Wisconsin Democrats and labor unions did not secure the rebuke they hoped for in elections Tuesday to recall six state senators, all Republicans who voted for a bill that cut state employees' pensions and collective bargaining rights.
Democrats won two seats out of the six, one shy of the three seats needed for them to take back the majority in the state Senate. Next Tuesday two Democratic state senators will face their own recall elections. Republicans now have a 17-16 majority in the Senate.
The Wisconsin Republicans' success came despite a flood of outside spending from labor unions, and bodes well for Gov. Scott Walker, a Republican who could face his own recall next year, and whose bill reforming public labor union laws triggered the petitions for recall elections. In the wee hours of Wednesday morning, Walker delivered a bland statement with no hint of triumph. "In the days ahead I look forward to working with legislators of all parties to grow jobs for Wisconsin and move our state forward," he said. After the results came in, the state Democratic party chairman Mike Tate told the election night party crowds, "We will not stop, we will not rest until we recall Scott Walker from the state of Wisconsin."
Walker has already won a larger political battle. On the day of the election, he signed redistricting legislation that the Republican legislature passed in July, putting in place new maps that mean Democrats are likely to have a tougher time winning back seats in 2012. The maps are still subject to court challenges. And his budget measures, which drew so much controversy, are showing success in balancing the books in the education sector. Walker had to close a $3 billion budget gap in the state's overall budget.
The election results are a setback for unions' political aspirations after they had so forcefully championed their cause during the spring budget debates, filling up the state capitol with protestors who camped for weeks on end. The outpouring continued with the recall campaigns: Outside groups on both sides put $25 million into these races, and most of Democrats' funding came from unions. During the campaigns, Democrats called the votes a referendum on the legislature's decision to cut pensions and collective bargaining rights, but at the end of Tuesday evening, Republicans were calling it a referendum-which they won.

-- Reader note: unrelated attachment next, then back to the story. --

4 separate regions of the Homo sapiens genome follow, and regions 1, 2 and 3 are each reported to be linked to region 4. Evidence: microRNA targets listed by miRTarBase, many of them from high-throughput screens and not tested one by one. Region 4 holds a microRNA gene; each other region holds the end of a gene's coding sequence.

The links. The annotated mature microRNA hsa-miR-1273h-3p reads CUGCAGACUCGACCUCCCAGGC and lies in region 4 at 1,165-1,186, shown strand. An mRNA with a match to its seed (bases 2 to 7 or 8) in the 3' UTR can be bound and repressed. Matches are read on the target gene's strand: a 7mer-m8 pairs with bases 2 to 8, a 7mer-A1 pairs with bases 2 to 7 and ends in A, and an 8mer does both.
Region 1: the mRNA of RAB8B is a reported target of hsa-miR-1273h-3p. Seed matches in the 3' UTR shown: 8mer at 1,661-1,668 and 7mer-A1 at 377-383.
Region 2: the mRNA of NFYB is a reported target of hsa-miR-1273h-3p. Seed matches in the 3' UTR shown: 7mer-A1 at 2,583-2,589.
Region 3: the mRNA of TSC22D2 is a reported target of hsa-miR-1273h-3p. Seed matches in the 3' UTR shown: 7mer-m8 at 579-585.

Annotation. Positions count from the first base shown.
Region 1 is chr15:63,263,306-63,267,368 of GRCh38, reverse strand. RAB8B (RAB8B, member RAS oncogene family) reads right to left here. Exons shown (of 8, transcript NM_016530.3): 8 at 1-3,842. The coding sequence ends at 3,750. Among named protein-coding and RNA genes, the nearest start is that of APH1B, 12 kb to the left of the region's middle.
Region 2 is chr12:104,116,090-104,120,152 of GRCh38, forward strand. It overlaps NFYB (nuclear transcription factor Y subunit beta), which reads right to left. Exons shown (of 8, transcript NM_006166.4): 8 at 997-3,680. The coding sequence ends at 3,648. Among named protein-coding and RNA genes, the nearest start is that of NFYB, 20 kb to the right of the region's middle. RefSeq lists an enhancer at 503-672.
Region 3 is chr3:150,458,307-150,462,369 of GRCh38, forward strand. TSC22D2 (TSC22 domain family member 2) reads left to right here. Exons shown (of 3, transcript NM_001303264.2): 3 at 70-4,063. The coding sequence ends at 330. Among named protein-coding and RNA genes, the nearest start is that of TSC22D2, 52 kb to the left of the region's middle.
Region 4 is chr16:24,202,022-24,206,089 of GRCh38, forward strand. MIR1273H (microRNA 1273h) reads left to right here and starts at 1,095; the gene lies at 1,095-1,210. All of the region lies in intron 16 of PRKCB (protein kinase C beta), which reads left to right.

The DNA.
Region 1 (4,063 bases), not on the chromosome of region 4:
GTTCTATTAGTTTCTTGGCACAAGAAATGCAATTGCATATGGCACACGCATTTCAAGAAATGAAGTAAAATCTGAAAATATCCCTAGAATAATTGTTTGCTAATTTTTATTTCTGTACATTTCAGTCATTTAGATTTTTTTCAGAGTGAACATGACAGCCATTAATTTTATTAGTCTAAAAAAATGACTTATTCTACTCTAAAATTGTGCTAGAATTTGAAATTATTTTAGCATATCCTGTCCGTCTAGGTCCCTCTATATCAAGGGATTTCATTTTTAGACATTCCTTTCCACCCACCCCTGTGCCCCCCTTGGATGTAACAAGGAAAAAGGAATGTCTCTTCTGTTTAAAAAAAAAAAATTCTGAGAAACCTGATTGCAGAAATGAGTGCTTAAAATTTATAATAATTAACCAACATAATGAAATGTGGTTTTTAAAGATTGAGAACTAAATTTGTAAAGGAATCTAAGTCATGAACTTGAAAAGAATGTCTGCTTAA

Republicans may have lost some of their support, but only marginally. Of the two Republicans who lost, one, Dan Kapanke, was expected to lose his Democrat-leaning district. Another, Randy Hopper, is under a cloud of accusations that he was having an affair with a staffer. He lost by a thin margin. Voter turnout was reported to be as high as the governor's race last year. In 2008, the six districts voted for President Barack Obama, and in 2010, Walker won the districts by a wider margin.
In April unions also lost a state Supreme Court race, typically a routine affair, after trying to turn it into a rebuke of Walker's bill. They-as along with conservative outside groups-dumped money into the race, but the conservative justice, David Prosser, won reelection.
And next Tuesday two Democratic state senators, part of the group that fled the state to try to deny Republicans a quorum to vote on the budget bill, will see whether they, too, still have their voters' affections.